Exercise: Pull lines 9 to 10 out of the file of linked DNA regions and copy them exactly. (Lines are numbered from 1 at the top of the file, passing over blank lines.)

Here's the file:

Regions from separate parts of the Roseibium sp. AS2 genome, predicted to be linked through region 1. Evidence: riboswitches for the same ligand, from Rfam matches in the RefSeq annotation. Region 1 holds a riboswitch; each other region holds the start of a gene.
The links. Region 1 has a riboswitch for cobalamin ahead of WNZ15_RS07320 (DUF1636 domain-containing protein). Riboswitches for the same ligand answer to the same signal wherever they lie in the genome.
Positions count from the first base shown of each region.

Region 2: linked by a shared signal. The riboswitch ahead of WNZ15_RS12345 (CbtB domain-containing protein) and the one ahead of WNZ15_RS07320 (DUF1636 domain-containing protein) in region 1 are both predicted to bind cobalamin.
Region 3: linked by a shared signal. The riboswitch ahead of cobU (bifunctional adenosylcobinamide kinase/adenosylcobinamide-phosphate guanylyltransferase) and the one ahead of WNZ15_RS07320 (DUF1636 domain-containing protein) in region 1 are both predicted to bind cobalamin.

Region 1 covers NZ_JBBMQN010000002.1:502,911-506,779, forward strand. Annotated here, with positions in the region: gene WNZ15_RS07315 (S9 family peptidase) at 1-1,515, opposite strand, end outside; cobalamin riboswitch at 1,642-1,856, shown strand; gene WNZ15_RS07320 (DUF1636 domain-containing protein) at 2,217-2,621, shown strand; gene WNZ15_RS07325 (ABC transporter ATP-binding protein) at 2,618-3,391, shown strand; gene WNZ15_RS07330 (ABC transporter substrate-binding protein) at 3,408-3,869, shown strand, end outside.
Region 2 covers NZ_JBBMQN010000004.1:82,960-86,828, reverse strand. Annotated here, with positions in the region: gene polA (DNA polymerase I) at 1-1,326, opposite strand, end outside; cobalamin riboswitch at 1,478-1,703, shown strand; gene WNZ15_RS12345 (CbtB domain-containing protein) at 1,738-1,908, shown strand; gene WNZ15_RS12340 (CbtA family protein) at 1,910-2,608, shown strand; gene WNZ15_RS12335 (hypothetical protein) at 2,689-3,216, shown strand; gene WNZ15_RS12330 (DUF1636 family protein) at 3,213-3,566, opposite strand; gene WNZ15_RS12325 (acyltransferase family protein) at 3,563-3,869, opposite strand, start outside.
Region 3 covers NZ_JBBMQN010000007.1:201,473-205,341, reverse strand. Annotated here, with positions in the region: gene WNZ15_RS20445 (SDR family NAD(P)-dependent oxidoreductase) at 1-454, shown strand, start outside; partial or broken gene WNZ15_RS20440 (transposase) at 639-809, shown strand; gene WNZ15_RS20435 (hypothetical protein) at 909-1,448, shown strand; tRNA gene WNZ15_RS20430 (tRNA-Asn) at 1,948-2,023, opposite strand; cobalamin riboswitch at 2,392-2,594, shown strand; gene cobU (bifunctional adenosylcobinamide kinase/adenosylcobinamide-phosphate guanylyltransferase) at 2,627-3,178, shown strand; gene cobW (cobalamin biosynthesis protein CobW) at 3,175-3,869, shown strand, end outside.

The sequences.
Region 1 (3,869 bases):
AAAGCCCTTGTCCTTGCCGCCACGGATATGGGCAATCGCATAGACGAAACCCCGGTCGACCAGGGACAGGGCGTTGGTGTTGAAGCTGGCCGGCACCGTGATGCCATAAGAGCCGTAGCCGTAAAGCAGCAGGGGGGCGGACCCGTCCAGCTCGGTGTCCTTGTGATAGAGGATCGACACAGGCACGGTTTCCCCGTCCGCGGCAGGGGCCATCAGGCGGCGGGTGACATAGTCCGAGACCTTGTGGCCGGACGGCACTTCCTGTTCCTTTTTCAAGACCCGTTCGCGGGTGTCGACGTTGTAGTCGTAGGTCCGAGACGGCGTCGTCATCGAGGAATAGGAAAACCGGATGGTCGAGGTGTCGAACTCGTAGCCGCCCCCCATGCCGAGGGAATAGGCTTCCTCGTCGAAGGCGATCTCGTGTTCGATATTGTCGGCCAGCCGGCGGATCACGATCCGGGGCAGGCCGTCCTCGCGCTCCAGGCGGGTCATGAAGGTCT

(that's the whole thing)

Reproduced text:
The sequences.
Region 1 (3,869 bases):